Step 6: Start Networking
Now that your website is up, you can start advertising your services. The ideal way to do this is by networking. Over the next 6 months, you should become known as the "go to" freelance writer offering what you offer. How can you make a name for yourself?
First, consider that most people are considered experts only because they've named themselves that. The best writers and copywriters have a reputation for being the best because they tell people they're the best and they deliver on what they promise. That's not all that hard to do, particularly since so many freelancers are unreliable.
It's so important for you to start networking. Join Facebook and Twitter. Find Facebook pages and groups targeted to the type of people who are likely to hire you. You should never spam these pages or even directly offer your services. Answer the questions you know how to answer. Strike up conversation. Make sure your profile links out to your site.
When it's appropriate, you can refer to the projects you work on for clients or the work you're doing. You simply want people to know you're an expert and that you're for hire.
You can also network with other freelance writers -- getting overflow work from others is an easy way to get experience and boost your income.
You should pop into the social sites at least a little every day. Join relevant forums and market yourself appropriately there. Start to write guest blog posts for relevant blogs, and more. Draft a plan for the next 6 months on how you can get to know other freelancers and your ideal clients.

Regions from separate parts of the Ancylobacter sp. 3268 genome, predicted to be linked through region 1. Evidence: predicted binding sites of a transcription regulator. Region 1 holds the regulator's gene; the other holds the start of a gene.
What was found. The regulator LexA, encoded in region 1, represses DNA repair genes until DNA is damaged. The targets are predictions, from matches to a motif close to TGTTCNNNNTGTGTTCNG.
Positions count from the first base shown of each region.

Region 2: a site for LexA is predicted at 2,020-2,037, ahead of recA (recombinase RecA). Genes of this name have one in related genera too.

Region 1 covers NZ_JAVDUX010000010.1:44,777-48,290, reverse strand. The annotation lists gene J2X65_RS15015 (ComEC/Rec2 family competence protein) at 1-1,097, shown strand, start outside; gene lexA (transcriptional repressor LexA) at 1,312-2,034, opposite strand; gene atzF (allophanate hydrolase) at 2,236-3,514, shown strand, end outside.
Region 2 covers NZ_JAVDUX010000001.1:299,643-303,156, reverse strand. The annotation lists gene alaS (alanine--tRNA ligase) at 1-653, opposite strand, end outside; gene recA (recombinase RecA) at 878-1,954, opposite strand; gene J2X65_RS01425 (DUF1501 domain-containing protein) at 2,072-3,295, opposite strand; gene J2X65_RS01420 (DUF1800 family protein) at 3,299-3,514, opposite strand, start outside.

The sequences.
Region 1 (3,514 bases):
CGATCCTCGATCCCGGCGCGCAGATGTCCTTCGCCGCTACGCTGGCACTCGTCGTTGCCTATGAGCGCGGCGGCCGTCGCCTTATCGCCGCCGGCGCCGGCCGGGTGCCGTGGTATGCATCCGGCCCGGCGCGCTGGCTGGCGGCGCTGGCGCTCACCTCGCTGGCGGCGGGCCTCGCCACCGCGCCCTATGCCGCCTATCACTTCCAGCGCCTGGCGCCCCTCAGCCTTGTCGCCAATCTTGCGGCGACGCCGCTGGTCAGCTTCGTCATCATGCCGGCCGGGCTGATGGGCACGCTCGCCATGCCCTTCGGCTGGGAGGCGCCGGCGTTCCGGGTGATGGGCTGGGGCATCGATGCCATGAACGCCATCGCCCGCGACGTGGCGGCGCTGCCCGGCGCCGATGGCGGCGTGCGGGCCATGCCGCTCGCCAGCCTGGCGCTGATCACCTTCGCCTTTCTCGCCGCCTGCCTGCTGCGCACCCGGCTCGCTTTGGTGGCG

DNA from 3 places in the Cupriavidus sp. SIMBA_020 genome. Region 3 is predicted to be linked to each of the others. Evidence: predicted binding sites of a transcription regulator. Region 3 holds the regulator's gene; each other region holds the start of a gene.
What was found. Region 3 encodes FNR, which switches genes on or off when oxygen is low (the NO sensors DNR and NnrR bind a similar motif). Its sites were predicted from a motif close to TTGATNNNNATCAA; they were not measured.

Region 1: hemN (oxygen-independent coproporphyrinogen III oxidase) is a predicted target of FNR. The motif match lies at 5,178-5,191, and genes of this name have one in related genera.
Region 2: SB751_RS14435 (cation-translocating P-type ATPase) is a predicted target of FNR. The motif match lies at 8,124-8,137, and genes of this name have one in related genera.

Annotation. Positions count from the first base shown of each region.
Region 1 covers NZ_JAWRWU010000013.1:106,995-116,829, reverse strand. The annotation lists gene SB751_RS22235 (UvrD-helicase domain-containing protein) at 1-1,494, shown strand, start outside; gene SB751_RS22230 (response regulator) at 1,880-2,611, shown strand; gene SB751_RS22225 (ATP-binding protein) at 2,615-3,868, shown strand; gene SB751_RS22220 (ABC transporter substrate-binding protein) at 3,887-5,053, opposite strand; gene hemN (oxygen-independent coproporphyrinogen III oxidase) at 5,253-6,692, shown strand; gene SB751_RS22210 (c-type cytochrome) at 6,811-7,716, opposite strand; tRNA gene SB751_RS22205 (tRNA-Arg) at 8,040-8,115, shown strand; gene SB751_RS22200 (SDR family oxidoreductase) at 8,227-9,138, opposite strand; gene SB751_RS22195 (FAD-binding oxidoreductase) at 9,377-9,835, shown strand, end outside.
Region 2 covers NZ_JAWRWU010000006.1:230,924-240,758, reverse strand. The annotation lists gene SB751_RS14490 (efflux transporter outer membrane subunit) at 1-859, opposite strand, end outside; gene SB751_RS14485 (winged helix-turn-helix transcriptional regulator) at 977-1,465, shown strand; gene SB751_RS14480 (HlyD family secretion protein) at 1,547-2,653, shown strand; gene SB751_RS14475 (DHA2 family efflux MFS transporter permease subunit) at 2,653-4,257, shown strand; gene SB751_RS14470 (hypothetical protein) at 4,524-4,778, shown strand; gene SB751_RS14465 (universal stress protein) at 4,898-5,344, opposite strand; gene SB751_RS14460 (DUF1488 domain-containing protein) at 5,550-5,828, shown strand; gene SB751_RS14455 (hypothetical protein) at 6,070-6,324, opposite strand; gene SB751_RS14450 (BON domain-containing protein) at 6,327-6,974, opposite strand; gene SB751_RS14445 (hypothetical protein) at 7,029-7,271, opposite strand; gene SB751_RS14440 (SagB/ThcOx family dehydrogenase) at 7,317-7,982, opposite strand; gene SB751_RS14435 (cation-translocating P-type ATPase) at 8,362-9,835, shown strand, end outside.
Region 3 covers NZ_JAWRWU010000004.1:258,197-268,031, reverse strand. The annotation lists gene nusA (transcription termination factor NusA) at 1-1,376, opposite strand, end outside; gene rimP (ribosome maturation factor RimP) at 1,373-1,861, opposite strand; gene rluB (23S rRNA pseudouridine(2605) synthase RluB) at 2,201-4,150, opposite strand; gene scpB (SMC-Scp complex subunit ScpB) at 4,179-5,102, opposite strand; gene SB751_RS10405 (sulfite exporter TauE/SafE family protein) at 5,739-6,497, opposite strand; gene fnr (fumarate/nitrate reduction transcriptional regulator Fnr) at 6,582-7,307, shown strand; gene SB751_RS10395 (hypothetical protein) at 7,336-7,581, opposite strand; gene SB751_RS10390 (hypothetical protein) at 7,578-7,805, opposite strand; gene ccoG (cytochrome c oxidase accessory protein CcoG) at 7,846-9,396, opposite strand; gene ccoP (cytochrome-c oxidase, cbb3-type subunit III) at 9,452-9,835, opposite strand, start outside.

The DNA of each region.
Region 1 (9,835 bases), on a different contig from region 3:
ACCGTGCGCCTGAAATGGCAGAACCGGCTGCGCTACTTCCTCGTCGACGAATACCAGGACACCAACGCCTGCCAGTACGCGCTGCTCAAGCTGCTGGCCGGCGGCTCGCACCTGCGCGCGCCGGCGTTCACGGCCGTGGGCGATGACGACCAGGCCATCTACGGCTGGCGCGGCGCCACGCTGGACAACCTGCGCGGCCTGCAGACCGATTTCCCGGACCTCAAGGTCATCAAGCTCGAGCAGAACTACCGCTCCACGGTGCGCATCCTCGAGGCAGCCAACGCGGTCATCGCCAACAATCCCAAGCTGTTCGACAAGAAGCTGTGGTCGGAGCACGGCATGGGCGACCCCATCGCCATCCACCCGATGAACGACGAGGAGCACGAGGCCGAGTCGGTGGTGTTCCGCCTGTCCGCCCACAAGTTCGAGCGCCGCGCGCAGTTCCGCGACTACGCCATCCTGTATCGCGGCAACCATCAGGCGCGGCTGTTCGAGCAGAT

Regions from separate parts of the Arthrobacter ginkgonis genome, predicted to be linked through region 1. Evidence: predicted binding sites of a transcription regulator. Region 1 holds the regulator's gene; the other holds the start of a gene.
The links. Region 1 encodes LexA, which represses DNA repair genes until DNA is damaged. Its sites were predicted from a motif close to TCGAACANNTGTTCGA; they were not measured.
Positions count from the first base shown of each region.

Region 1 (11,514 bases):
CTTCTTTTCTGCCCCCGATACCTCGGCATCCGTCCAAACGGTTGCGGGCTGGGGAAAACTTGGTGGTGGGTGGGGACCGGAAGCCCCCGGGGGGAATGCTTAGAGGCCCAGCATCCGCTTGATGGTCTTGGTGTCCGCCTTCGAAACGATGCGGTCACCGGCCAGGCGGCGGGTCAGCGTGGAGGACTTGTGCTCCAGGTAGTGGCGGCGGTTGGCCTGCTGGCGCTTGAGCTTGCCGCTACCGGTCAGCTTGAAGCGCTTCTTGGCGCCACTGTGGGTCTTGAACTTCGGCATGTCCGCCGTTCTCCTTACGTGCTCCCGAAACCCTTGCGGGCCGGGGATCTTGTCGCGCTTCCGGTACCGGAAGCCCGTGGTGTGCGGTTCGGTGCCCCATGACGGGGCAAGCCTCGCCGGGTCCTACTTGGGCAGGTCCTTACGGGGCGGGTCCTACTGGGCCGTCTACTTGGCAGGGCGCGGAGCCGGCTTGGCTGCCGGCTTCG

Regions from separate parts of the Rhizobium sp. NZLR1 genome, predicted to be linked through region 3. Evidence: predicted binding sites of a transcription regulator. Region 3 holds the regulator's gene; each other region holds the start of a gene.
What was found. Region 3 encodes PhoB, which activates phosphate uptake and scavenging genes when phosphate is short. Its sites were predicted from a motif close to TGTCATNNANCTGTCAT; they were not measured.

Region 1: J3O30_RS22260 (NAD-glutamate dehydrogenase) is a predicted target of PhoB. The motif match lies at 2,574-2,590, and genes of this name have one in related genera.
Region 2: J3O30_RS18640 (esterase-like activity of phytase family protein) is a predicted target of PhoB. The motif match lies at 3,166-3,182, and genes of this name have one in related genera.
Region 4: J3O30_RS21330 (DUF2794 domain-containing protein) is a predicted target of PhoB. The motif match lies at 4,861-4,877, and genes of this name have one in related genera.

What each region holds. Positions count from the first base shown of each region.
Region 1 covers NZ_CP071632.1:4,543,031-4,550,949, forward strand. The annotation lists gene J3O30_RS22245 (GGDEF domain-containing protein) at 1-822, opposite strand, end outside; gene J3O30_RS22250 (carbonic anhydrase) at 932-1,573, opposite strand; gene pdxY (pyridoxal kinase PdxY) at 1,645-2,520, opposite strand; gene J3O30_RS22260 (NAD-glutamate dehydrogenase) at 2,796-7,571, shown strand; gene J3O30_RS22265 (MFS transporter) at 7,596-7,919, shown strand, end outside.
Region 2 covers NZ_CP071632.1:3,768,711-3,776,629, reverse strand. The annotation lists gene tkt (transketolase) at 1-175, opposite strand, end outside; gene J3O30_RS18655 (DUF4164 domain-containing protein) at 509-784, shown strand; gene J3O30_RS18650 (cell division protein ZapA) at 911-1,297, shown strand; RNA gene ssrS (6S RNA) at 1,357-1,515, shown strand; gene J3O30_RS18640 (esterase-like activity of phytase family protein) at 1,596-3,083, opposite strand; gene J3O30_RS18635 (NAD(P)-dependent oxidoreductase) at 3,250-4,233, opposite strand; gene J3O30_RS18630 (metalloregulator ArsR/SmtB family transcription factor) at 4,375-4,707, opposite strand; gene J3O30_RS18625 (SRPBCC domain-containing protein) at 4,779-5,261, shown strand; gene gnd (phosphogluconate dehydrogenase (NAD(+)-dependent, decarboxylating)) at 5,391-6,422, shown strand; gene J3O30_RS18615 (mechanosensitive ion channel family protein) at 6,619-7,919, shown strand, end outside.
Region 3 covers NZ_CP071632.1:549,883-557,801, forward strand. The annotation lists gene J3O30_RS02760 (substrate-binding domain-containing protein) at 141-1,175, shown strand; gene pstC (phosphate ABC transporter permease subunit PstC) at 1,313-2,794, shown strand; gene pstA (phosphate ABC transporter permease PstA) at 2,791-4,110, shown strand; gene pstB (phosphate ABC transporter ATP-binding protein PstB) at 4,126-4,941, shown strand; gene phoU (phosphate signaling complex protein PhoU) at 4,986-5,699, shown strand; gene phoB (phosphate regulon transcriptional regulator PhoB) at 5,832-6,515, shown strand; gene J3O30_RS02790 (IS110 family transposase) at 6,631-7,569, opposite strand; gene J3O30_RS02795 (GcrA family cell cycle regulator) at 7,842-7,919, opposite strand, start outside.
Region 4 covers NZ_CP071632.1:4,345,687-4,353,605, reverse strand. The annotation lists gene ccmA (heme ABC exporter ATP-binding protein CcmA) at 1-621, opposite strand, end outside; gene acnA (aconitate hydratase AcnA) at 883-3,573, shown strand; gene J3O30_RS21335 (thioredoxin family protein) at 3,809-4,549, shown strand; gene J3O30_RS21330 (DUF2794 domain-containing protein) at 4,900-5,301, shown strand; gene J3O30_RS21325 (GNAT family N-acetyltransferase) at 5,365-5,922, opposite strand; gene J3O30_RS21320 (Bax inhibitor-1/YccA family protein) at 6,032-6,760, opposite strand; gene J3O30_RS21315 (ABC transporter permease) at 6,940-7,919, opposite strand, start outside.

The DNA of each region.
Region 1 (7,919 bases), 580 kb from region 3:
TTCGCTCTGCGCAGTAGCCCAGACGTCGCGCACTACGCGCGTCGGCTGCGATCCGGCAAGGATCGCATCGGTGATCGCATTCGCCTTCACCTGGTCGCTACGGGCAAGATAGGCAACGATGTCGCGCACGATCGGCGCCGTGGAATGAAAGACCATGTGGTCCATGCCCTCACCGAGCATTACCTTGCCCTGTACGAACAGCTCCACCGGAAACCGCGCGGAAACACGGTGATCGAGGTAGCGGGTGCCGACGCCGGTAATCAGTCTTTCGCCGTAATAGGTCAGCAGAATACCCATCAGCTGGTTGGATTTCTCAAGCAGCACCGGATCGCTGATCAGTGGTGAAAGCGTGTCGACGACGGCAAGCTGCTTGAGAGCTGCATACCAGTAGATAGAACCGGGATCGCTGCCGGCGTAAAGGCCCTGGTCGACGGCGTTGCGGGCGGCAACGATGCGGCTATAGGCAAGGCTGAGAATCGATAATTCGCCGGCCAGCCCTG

Where do they hang out? How can you make yourself known to them in a non-spammy way? How do already-successful freelancers in your field do it?
You have the talent, you have the website, now get out there and rub some virtual elbows.
Step 7: Free Methods You Can Use To Advertise Your Services
Besides networking, there are many free methods you can use to get your name out there as a great freelance writer to hire. Pick and choose from these strategies and add them to your daily plans for the next six months.
Article marketing-- Start posting informative blog posts related to the service you provide. This information should be really helpful, with the call to action to hire you for a job well done. These can be posted on your website to encourage search engine traffic. They can also be posted in article directories and as guest blog posts.
List building—This is a great way to start marketing yourself now. First, GetResponse often offers a free trial for their autoresponder service. Write a free, helpful guide on effective web content. In the guide, note that you're available for hire. Give this guide away in exchange for an email opt-in. Your guide will sell for you and you can email your list with special offers. You can get people on this list with free search engine traffic, by networking, article marketing, social media, and more.